Spreadsheets Enter the 21st Century: Innovation Is Coming (Part 2)

After a decade of stagnation, new advances are coming to spreadsheets. A key technology helping to bring the widely used software tool to the 21st century is extensible business reporting language.



Stand-alone spreadsheets are an ingrained feature in almost all corporations. Although they are fine for individual tasks or one-off analyses, Ventana Research asserts they are a problem when used for collaborative, repetitive and enterprise-wide processes. We advise companies to eliminate them as much as possible from important tasks such as the accounting close, budgeting, sales commission calculations and others, by fully automating them within their enterprise resource planning (ERP) or business intelligence systems, or with analytical packages or dedicated applications.

Still, it is unlikely that companies will be able to eliminate all or most of their spreadsheets. After a decade of stagnation, innovation is coming to spreadsheets that will address some of their most important shortcomings. A key technology in this advance is eXtensible Business Reporting Language (XBRL).


XBRL is a data-tagging technology based on international standards that enables individuals and organizations to share financial information regardless of the form or format in which the data is presented. XBRL addresses an important defect in stand-alone spreadsheets in that the context of a number depends entirely on its location in a grid.

For individual or ad-hoc use, this is almost never an issue. However, when, for example, users add rows or columns and the spreadsheet is one of several rolled up into a consolidated view, chaos ensues because the numbers no longer “line up” properly. In a situation involving dozens of spreadsheets, the debugging process becomes the arduous task sometimes called “Excel hell.”

In addition, when one company publishes its financial statements, in a press release or even a spreadsheet, individuals who wish to use this information must re-key it into their own spreadsheets, which can be time-consuming. It also can produce errors even when those doing the work copy and paste the information; the data may be placed in the wrong cell or grouped together incorrectly.

XBRL addresses these issues because the tags preserve the context of the data (the metadata) no matter how and where the data is used. It identifies a number as, say, “advertising” for “July 2006.” What’s more, the taxonomic structure of XBRL automatically classifies it as an expense and as belonging to the third quarter of 2006. Regardless of how the person or organization chose to organize the data originally, other individuals will be able to structure the presentation however they wish at whatever level of summarization they want. (Different countries present the items on their balance sheets in different ways and, of course, use different languages to caption the data.) The benefits are not confined to public reporting. Since the metadata definitions follow standards, it will enhance data quality significantly in internal reporting and reduce the incidence of “dueling spreadsheets.”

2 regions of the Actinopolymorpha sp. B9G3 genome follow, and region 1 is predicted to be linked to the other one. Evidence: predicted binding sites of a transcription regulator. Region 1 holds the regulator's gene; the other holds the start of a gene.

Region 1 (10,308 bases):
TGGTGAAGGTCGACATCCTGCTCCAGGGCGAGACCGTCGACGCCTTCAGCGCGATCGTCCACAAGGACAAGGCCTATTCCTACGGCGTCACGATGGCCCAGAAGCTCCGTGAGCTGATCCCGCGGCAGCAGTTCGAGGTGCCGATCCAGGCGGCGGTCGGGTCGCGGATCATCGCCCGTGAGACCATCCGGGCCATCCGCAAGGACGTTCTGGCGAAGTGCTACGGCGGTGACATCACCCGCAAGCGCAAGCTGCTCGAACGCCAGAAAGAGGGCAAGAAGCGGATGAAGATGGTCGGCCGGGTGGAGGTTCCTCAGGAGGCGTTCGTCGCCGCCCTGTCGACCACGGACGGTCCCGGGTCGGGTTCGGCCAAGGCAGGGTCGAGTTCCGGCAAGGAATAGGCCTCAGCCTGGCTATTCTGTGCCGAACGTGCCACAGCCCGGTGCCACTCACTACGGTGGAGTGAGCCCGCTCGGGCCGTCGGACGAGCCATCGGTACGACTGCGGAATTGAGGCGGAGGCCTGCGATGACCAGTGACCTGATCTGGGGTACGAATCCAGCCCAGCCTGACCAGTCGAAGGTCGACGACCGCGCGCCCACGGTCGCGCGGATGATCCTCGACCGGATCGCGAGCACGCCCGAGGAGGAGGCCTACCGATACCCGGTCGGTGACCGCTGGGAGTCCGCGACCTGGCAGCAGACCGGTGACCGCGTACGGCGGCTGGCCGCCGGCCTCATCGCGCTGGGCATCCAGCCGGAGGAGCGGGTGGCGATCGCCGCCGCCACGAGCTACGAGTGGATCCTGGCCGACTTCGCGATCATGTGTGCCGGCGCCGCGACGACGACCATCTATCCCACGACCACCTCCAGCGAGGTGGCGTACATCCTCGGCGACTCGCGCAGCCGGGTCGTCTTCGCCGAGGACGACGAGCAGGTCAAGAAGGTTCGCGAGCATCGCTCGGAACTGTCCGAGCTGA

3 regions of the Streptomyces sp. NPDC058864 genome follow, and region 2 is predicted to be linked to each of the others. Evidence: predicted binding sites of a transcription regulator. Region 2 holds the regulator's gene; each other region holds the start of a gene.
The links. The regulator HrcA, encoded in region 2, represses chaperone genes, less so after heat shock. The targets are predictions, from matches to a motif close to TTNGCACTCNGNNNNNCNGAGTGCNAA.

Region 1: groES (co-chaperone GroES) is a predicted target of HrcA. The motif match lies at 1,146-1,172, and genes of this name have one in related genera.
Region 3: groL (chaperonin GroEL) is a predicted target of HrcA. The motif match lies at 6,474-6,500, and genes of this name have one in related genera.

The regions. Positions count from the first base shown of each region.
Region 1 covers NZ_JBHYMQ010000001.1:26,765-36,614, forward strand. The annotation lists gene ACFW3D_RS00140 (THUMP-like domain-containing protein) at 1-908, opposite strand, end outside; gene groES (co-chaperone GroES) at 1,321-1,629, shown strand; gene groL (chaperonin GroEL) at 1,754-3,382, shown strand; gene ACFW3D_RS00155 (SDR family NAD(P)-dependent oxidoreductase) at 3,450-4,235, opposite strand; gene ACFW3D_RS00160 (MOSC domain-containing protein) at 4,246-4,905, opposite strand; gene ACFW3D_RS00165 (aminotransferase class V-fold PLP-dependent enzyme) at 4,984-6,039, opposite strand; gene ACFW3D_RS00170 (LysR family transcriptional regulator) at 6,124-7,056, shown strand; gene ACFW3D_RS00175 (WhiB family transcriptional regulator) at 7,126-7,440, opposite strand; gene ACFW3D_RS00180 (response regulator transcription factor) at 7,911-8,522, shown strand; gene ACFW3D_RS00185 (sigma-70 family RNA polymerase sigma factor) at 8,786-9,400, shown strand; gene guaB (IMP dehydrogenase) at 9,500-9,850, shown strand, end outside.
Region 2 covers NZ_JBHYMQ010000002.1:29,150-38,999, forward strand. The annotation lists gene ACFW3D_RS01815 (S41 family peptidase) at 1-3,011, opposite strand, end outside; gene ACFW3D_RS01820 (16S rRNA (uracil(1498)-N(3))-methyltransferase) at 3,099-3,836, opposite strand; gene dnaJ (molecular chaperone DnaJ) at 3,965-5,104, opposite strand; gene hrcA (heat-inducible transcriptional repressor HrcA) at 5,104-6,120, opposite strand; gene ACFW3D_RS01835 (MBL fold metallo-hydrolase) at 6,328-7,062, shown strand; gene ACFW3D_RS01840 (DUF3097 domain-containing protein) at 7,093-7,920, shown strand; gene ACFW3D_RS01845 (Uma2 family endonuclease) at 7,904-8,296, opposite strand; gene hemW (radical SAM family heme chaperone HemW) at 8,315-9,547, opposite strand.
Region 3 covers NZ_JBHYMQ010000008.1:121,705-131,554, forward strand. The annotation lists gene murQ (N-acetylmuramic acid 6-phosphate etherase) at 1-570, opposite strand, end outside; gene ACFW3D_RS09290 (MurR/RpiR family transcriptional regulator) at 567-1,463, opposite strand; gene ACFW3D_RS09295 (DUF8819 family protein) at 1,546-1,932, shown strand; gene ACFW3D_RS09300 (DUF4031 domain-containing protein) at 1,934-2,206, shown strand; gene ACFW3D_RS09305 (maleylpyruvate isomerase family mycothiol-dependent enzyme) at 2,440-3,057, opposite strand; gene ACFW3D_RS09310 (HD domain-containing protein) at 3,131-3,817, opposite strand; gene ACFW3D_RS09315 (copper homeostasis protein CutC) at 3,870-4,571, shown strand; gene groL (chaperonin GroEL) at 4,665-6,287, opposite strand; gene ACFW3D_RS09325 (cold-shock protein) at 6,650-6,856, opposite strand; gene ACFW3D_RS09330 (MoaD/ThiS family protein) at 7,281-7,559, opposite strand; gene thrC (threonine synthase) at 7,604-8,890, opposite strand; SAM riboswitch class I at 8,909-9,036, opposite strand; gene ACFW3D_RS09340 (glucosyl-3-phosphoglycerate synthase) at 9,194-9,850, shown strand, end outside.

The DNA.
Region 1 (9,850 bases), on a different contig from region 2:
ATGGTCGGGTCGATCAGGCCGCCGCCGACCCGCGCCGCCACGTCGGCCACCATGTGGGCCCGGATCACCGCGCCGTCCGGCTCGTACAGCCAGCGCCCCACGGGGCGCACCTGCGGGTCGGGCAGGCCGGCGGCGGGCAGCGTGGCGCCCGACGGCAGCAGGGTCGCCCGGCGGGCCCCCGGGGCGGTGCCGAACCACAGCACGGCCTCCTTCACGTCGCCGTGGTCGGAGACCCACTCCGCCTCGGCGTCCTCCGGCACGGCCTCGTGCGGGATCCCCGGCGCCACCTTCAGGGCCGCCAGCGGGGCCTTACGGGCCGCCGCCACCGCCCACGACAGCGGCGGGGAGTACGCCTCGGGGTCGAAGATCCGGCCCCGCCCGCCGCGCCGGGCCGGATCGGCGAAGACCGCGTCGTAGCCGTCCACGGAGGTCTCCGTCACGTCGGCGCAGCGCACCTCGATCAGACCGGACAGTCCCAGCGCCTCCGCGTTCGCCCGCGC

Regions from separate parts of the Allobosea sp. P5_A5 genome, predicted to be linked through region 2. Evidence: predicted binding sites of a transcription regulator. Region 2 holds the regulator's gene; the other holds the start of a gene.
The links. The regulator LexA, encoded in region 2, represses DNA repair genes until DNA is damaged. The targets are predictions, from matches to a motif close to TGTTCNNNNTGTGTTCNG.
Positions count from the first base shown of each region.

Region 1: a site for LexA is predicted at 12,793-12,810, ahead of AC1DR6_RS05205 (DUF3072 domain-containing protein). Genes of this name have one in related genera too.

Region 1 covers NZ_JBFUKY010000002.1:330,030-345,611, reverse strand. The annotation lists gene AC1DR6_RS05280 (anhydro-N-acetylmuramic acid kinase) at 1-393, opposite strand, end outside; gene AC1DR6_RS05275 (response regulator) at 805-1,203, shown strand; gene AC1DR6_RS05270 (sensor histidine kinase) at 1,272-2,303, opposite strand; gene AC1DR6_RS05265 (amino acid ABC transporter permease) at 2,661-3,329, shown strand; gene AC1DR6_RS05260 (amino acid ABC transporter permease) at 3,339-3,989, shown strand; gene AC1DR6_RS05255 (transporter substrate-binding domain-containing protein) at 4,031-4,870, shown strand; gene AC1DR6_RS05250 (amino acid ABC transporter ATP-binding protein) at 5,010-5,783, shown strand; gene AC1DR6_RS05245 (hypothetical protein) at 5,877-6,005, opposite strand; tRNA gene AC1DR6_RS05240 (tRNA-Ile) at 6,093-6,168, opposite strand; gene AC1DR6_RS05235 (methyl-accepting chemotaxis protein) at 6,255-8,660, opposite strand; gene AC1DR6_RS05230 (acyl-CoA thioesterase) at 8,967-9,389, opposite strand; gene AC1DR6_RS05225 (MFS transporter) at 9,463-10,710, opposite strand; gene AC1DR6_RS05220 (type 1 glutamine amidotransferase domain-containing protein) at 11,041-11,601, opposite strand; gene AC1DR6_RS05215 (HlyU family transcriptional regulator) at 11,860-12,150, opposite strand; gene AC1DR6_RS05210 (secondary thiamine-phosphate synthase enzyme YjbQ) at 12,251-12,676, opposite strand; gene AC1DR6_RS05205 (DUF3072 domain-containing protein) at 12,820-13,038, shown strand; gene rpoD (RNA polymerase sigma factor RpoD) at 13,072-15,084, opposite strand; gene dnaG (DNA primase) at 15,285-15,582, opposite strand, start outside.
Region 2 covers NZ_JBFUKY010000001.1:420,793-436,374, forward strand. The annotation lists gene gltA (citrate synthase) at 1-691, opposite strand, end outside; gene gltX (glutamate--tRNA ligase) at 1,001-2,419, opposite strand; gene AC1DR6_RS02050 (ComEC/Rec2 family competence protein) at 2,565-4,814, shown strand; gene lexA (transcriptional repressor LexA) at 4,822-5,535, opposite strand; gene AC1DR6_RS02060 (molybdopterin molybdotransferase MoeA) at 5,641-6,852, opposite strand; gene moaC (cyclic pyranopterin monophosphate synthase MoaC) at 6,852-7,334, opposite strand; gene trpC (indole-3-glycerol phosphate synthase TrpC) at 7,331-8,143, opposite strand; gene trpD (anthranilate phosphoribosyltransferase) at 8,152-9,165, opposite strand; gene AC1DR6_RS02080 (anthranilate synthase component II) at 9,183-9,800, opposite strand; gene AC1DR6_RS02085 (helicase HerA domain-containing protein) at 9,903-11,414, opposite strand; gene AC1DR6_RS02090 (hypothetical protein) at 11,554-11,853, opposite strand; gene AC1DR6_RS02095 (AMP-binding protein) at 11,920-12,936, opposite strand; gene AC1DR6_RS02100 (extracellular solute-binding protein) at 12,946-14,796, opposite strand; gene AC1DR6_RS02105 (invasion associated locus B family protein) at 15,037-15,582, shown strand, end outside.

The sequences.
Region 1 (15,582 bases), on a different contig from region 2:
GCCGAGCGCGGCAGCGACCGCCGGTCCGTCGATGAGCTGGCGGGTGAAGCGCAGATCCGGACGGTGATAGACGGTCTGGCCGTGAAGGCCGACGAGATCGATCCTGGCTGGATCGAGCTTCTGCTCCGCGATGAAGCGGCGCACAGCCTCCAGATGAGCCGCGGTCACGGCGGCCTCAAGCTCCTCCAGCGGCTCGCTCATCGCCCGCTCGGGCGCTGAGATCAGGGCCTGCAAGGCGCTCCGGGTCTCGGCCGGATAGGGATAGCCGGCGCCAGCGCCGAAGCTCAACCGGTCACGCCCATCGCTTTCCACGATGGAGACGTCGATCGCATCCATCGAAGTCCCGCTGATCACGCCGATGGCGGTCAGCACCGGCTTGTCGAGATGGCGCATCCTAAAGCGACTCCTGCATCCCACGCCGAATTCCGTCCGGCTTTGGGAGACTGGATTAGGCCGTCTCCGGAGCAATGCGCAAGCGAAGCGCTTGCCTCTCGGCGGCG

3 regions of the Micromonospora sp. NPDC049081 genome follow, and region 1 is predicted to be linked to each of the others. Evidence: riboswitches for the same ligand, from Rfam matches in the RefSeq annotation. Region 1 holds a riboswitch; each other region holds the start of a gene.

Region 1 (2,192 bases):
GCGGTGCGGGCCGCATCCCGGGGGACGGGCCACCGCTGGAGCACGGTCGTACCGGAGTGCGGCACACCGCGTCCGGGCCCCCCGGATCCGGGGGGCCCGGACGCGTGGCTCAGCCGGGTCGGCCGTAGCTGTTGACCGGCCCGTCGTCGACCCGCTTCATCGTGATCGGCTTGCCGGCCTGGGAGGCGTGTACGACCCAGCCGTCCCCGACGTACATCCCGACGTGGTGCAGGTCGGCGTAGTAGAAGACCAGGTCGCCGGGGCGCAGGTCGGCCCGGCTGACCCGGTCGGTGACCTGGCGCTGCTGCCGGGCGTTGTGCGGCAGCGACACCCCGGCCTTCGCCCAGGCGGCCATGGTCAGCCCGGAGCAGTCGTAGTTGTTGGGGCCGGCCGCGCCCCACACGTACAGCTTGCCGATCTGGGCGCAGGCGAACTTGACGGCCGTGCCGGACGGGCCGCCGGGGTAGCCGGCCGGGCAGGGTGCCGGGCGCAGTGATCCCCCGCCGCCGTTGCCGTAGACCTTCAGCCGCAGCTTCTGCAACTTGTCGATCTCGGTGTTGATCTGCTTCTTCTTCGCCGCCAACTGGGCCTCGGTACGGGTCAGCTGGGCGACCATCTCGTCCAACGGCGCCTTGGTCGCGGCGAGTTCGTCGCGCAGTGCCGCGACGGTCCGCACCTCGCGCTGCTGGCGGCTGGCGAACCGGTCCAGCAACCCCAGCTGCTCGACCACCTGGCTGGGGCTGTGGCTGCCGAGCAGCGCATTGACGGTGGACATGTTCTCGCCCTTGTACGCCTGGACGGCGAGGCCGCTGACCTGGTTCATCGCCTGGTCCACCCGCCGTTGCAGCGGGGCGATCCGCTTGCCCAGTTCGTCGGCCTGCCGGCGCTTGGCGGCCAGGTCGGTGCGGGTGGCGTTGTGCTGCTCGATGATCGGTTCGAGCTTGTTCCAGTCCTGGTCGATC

XBRL was developed with the idea of facilitating the process of publishing and using financial reports by corporations required to make their statements public. Indeed, this is where companies have applied it first. Investors may be the main consumers of the information, but Ventana Research expects large corporations will find it useful for tracking a range of potential acquisition targets, competitive intelligence, performance benchmarking and other uses. Yet XBRL can (and we think likely will) be used for a variety of shared data. Since the tags are extensible, companies or industry groups may develop their own tags to process Web-based forms and handle data interchange between corporations.

We are still in the early days of XBRL. While the U.S. Securities and Exchange Commission (SEC) has tried to encourage broad use, the uptake by filers has been limited. Regulators have made XBRL use mandatory mainly in situations where such reports were an extension of existing requirements and the tags were based on well-established definitions consistent across the regulated companies. Tools that will simplify the task of creating, editing and sharing XBRL-tagged data are still in their infancy. The taxonomies that define the tags and their structure require further refinement. Most important, organizations have not developed the requisite skills to work with XBRL. Nonetheless, we assert XBRL is coming and will be a “must have” skill in companies within a decade.


Stand-alone spreadsheets have been a source of productivity for finance organizations, but when used in enterprise-wide activities they have serious defects that inflate costs and limit effectiveness (budgeting and closing are good examples of this). These defects are particularly pernicious because the problem is largely invisible to finance executives. Ventana Research advises companies (led by CFOs and controllers) to assess how new technologies (such as XBRL, applications that enhance control and auditability, and server-based spreadsheet options in the upcoming release of Microsoft Office) will enable them to reduce costs, reduce the risk of financial misstatement and enhance the effectiveness of finance and business processes. Stagnation in the evolution of spreadsheets is ending at last, and finance executives should be ready to sharpen this critical tool of their trade.

About Ventana Research
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2006 Ventana Research